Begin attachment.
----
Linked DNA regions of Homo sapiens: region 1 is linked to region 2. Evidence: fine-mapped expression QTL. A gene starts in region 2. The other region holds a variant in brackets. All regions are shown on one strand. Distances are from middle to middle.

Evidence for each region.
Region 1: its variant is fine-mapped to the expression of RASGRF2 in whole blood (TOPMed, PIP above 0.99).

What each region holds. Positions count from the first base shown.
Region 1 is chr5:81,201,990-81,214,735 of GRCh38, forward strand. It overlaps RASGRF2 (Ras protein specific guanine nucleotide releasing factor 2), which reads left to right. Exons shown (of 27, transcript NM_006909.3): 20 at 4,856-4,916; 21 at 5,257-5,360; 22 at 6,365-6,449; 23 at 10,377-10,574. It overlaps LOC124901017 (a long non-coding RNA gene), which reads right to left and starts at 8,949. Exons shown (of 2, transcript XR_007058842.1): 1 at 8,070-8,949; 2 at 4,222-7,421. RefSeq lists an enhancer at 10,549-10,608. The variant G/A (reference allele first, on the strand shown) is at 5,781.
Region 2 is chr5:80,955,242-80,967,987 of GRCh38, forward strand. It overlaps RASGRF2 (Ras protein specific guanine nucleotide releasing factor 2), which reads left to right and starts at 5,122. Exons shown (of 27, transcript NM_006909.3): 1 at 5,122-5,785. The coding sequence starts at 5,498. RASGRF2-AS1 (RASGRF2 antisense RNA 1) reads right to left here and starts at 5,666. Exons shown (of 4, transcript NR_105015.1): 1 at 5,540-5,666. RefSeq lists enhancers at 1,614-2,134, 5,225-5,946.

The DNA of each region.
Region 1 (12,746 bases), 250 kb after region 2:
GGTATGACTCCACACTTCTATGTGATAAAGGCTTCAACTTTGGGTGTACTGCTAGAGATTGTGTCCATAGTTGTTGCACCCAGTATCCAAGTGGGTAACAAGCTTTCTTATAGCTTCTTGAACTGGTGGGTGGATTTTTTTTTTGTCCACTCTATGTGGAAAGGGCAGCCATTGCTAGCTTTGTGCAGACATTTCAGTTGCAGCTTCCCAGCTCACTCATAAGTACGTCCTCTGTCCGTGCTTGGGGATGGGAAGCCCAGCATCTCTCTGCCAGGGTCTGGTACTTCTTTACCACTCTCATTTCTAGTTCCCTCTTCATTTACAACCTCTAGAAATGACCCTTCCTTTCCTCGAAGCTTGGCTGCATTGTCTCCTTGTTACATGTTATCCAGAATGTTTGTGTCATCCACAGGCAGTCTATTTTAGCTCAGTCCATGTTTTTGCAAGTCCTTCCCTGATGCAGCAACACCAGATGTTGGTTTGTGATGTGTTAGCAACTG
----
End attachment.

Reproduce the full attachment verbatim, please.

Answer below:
Linked DNA regions of Homo sapiens: region 1 is linked to region 2. Evidence: fine-mapped expression QTL. A gene starts in region 2. The other region holds a variant in brackets. All regions are shown on one strand. Distances are from middle to middle.

Evidence for each region.
Region 1: its variant is fine-mapped to the expression of RASGRF2 in whole blood (TOPMed, PIP above 0.99).

What each region holds. Positions count from the first base shown.
Region 1 is chr5:81,201,990-81,214,735 of GRCh38, forward strand. It overlaps RASGRF2 (Ras protein specific guanine nucleotide releasing factor 2), which reads left to right. Exons shown (of 27, transcript NM_006909.3): 20 at 4,856-4,916; 21 at 5,257-5,360; 22 at 6,365-6,449; 23 at 10,377-10,574. It overlaps LOC124901017 (a long non-coding RNA gene), which reads right to left and starts at 8,949. Exons shown (of 2, transcript XR_007058842.1): 1 at 8,070-8,949; 2 at 4,222-7,421. RefSeq lists an enhancer at 10,549-10,608. The variant G/A (reference allele first, on the strand shown) is at 5,781.
Region 2 is chr5:80,955,242-80,967,987 of GRCh38, forward strand. It overlaps RASGRF2 (Ras protein specific guanine nucleotide releasing factor 2), which reads left to right and starts at 5,122. Exons shown (of 27, transcript NM_006909.3): 1 at 5,122-5,785. The coding sequence starts at 5,498. RASGRF2-AS1 (RASGRF2 antisense RNA 1) reads right to left here and starts at 5,666. Exons shown (of 4, transcript NR_105015.1): 1 at 5,540-5,666. RefSeq lists enhancers at 1,614-2,134, 5,225-5,946.

The DNA of each region.
Region 1 (12,746 bases), 250 kb after region 2:
GGTATGACTCCACACTTCTATGTGATAAAGGCTTCAACTTTGGGTGTACTGCTAGAGATTGTGTCCATAGTTGTTGCACCCAGTATCCAAGTGGGTAACAAGCTTTCTTATAGCTTCTTGAACTGGTGGGTGGATTTTTTTTTTGTCCACTCTATGTGGAAAGGGCAGCCATTGCTAGCTTTGTGCAGACATTTCAGTTGCAGCTTCCCAGCTCACTCATAAGTACGTCCTCTGTCCGTGCTTGGGGATGGGAAGCCCAGCATCTCTCTGCCAGGGTCTGGTACTTCTTTACCACTCTCATTTCTAGTTCCCTCTTCATTTACAACCTCTAGAAATGACCCTTCCTTTCCTCGAAGCTTGGCTGCATTGTCTCCTTGTTACATGTTATCCAGAATGTTTGTGTCATCCACAGGCAGTCTATTTTAGCTCAGTCCATGTTTTTGCAAGTCCTTCCCTGATGCAGCAACACCAGATGTTGGTTTGTGATGTGTTAGCAACTG